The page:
Following the Potsdam Declaration by the Allies on 26 July 1945 and the refusal of Japan to surrender under its terms, the United States dropped atomic bombs on the Japanese cities of Hiroshima and Nagasaki on 6 and 9 August respectively. With an invasion of the Japanese archipelago imminent, the possibility of additional atomic bombings, the Soviet entry into the war against Japan and its invasion of Manchuria, Japan announced its intention to surrender on 15 August 1945, cementing total victory in Asia for the Allies. Tribunals were set up by fiat by the Allies and war crimes trials were conducted in the wake of the war both against the Germans and the Japanese. World War II changed the political social structure of the globe; the United Nations was established to foster international co-operation and prevent future conflicts. The Soviet Union and United States emerged as rival superpowers, setting the stage for the nearly half-century long Cold War. In the wake of European devastation, the influence of its great powers waned, triggering the decolonisation of Africa and Asia.
Most countries whose industries had been damaged moved towards economic expansion. Political integration in Europe, emerged as an effort to end pre-war enmities and create a common identity; the start of the war in Europe is held to be 1 September 1939, beginning with the German invasion of Poland. The dates for the beginning of war in the Pacific include the start of the Second Sino-Japanese War on 7 July 1937, or the Japanese invasion of Manchuria on 19 September 1931. Others follow the British historian A. J. P. Taylor, who held that the Sino-Japanese War and war in Europe and its colonies occurred and the two wars merged in 1941; this article uses the conventional dating. Other starting dates sometimes used for World War II include the Italian invasion of Abyssinia on 3 October 1935; the British historian Antony Beevor views the beginning of World War II as the Battles of Khalkhin Gol fought between Japan and the fo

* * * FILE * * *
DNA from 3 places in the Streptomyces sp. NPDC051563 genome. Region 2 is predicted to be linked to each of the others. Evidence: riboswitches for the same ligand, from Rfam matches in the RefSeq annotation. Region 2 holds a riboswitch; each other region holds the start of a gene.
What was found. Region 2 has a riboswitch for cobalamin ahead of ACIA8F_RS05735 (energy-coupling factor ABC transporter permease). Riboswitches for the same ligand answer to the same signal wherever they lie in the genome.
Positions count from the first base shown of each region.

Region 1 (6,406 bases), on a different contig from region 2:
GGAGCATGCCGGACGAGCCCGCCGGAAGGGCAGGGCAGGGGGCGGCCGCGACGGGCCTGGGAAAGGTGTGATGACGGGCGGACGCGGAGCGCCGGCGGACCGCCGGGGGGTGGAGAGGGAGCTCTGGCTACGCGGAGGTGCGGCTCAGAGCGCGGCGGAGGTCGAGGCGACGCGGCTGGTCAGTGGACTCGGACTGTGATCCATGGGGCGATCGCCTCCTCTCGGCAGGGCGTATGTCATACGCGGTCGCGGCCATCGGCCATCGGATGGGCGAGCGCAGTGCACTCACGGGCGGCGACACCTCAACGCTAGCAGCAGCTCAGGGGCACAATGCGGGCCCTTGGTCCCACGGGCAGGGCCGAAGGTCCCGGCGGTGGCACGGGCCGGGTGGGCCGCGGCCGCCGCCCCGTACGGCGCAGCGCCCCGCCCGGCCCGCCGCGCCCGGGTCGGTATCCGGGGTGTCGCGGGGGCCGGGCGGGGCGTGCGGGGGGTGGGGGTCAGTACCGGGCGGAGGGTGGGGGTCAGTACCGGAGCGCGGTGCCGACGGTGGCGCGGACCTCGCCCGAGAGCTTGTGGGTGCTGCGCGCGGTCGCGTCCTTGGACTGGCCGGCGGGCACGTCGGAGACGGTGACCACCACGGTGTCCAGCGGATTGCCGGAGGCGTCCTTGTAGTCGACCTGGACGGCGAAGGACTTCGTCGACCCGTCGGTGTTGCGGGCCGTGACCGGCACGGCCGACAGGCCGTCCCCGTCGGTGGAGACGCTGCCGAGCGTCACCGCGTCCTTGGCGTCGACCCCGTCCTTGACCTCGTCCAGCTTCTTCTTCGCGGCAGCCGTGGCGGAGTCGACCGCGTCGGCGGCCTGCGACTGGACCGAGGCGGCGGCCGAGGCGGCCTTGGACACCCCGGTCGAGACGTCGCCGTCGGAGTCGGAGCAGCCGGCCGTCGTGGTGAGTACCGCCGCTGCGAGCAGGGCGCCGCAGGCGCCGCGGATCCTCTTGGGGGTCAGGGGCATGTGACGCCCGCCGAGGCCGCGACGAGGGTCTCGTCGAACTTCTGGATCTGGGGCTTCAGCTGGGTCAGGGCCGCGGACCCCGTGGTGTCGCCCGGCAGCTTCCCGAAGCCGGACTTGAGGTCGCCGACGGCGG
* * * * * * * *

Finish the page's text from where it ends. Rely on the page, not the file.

Western Front (Soviet Union)
The Western Front was a front of the Red Army, one of the Red Army Fronts during World War II. The Western Front was created on 22 June 1941 from the Western Special Military District; the first Front Commander was Dmitry Pavlov. The western boundary of the Front in June 1941 was 470 km long, from the southern border of Lithuania to the Pripyat River and the town of Włodawa, it connected with the adjacent North-Western Front, which extended from the Lithuanian border to the Baltic Sea, the Southwestern Front in the Ukraine. The 1939 partition of Poland according to the Molotov–Ribbentrop Pact established a new western border with no permanent defense installations, the army deployment within the Front created weak flanks. At the outbreak of war with Germany, the Western Special Military District was, in accordance with Soviet pre-war planning converted into the Western Front, under the District's commander, Army General Dmitry Grigorevich Pavlov; the main forces of the Western Front were concentrated forward along the frontier, organized in three armies.